In other happy news, the thrift shop has begun to put out Christmas decor. I may have found just a few pretty old ornaments which I shared with my sister, knowing full well that I'd lose half to the cat's paw or the childrens' sticky fingers anyway. May as well do a preemptive strike and lose half to someone who'd actually appreciate it. I've found my head bending towards the blissful thoughts of Christmas decorating, gift-buying, brandy-infused chocolate, and the return of my eldest daughter for a few weeks. I'm lucky to be one of those people who doesn't get depressed when all the normal people do- I really like Christmas. Family and all.
Speaking of family; thank goodness for my 14 year old son. The MTS guy finally arrived this morning. I badly didn't want to look like the the adult in charge, because I was pretty sure I'd look like a noob when he would tell me things about routers and bites and cables, filters, blah, blah, blah. And that's pretty much exactly what happened. He brought us a new router, and I showed him some Apple product booster thingie that Brian had bought and asked him about that, hoping he'd make it do tricks or vacuum, or whatever it is that gadget is supposed to do. He said he wasn't trained on Apple products and only handled MTS products. So he did his thing, "explained" some stuff to me (I did a lot of nodding, but not understanding the language, didn't really absorb a lick of it), then showed where I could plug my laptop in so that it could access the internet. So, I did understand that we didn't have wireless, but we did have internet. I attempted to communicate this to the husband over text, without any of the correct language.
Son comes home for lunch, walks into the computer room, plugs in Apple thingie and reattaches the cord-a-ma-bobbers that used to be attached to the old MTS router.
Fourteen year old sons are handy to have around. Even the ones who don't have any formal training in Apple.
Tuesday, October 30, 2012
Friday, October 12, 2012
A Little of What I Learned This Week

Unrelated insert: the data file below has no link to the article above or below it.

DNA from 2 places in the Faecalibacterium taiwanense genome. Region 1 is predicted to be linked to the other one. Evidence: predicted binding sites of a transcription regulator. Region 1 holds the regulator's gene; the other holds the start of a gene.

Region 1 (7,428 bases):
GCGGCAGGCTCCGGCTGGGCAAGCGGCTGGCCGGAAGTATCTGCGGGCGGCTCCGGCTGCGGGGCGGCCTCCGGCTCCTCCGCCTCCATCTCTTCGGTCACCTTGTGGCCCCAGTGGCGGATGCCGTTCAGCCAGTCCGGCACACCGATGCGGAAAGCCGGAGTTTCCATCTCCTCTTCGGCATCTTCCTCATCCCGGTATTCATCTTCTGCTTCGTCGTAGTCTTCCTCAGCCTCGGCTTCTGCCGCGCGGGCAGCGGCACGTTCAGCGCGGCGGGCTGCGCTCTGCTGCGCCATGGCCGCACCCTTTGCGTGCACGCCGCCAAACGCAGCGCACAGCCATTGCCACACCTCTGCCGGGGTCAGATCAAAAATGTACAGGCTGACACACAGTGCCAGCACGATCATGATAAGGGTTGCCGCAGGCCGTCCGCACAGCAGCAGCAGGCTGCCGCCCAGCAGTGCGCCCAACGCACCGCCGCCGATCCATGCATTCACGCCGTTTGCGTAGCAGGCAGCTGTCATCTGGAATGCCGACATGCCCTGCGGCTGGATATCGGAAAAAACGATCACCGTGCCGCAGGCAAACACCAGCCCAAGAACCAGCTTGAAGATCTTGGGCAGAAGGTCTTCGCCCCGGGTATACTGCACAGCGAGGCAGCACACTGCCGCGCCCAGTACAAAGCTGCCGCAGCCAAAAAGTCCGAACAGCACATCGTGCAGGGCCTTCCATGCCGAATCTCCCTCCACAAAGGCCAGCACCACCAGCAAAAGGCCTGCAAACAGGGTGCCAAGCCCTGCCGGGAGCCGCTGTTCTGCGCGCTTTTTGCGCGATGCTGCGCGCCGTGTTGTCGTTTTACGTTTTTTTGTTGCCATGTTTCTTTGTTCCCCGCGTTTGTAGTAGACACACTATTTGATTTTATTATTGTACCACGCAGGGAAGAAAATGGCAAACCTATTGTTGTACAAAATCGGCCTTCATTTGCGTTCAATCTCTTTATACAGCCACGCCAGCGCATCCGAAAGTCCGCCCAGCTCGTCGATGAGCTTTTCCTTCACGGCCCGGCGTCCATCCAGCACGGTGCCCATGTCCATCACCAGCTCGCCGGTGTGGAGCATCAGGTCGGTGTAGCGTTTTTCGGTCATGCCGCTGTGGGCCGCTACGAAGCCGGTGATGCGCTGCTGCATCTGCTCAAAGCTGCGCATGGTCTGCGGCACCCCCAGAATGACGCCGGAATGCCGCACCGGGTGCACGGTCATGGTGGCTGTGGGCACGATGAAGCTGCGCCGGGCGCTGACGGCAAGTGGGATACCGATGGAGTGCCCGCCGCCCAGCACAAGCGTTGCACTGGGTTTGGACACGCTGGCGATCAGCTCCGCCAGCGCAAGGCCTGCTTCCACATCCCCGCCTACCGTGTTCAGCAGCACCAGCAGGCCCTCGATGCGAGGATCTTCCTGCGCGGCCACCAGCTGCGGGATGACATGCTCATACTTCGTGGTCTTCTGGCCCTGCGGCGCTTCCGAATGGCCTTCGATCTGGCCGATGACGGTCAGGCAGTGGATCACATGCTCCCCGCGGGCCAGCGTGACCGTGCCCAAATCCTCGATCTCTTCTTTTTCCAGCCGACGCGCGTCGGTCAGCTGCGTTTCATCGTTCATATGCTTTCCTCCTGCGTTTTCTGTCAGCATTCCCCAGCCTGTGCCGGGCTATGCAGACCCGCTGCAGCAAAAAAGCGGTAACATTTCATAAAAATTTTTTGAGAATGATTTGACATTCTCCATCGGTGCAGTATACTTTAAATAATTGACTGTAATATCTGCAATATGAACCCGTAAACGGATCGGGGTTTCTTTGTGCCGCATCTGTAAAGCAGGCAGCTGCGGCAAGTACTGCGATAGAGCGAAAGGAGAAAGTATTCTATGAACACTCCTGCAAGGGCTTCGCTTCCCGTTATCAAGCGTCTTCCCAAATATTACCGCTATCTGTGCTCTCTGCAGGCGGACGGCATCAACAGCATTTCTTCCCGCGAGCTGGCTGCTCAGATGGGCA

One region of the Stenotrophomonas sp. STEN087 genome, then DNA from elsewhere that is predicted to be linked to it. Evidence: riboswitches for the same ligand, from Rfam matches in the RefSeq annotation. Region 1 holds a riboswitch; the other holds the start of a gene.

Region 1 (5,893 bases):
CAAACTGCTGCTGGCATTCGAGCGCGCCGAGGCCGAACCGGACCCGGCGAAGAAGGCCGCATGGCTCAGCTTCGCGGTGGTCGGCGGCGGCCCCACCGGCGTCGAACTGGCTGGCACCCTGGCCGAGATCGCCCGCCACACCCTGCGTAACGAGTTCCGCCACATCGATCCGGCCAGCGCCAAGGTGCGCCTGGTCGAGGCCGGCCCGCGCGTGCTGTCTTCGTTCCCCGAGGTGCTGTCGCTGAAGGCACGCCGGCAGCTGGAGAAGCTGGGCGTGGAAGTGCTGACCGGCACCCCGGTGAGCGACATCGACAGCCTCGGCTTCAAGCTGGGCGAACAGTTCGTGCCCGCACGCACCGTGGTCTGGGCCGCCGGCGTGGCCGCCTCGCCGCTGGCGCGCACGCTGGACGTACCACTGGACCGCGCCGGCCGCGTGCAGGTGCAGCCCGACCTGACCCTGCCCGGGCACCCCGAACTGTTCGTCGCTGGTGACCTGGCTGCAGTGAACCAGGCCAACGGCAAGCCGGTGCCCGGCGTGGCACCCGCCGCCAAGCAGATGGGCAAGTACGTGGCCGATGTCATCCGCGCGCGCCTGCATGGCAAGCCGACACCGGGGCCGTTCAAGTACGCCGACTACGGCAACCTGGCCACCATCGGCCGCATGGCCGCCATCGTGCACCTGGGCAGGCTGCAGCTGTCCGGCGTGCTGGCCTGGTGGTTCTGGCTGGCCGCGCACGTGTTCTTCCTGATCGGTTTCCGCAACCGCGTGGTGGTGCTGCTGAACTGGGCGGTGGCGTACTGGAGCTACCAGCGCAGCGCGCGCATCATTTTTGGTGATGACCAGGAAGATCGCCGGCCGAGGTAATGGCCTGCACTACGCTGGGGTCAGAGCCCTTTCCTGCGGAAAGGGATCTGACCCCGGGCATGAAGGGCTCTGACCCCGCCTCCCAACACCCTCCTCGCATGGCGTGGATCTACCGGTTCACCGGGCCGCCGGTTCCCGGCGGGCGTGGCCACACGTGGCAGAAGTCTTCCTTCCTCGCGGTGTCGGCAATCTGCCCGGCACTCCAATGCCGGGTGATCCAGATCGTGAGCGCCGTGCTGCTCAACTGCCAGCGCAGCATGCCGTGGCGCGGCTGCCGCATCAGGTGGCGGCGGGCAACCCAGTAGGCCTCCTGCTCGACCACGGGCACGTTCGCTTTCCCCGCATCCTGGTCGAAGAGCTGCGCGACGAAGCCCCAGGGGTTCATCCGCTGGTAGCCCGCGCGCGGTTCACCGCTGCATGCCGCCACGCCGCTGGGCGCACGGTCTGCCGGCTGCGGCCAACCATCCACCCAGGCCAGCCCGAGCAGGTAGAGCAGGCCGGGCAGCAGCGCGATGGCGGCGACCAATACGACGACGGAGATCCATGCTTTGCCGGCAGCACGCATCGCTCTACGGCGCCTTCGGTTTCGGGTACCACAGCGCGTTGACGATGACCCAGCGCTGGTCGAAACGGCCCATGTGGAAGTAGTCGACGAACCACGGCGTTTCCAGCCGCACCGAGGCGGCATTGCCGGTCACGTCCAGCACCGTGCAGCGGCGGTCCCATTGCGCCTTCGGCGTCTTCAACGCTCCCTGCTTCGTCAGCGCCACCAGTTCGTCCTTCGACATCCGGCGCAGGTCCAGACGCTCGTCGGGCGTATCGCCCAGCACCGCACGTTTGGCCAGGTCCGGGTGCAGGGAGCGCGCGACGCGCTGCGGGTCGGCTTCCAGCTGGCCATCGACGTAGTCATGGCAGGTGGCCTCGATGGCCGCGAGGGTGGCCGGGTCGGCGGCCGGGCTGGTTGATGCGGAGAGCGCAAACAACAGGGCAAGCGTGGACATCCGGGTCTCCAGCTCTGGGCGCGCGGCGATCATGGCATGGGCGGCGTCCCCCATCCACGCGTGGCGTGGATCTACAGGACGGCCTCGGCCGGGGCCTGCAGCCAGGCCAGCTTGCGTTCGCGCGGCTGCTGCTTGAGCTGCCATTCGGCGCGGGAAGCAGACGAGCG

- I actually CAN be friends with people who like Zumba and running.
- Fighting a flu while in the child care industry is a seriously flawed idea.
- I can no longer motivate myself to move faster on the night before a sale by trying to make myself afraid. I've simply stopped listening.
- Old dogs CAN learn new tricks. (the dog has begun a new practice of dashing up the stairs to sleep on Sam's bed. This is new, and the dog is not.)
- My dad once nearly drowned in the Red River.
- People are kind, and generous. (okay, so I didn't learn this for the first time this week, but I learned it again. Today, I was gifted a dress form! Something on my wish list!)
What about you- learn anything you dare to share?
Posted by joyce at 9:28 pm 7 comments:
Wednesday, October 03, 2012
About the ground turning soft and people sinking.
Losing the babies, and floating between the buildings on bits of debris.
About survival and loss, and maybe finding something with the appearance of stability.
Today I will make turkey sandwiches, hand out pumpkin muffins.
Put my hand to Sam's forehead, refill sippy cups.
Talk about potties, puppies, taking turns, loving and accepting each other.
I will take out the garbage, prop up the deck, drive Jane to a babysitting job.
I will count heads, wipe bottoms, dream of intense coffee with trusted friends.
I will kiss cheeks, rub backs, zip zippers.
It will be good, honest, eternal work.
And I will dream
Posted by joyce at 10:56 am 3 comments: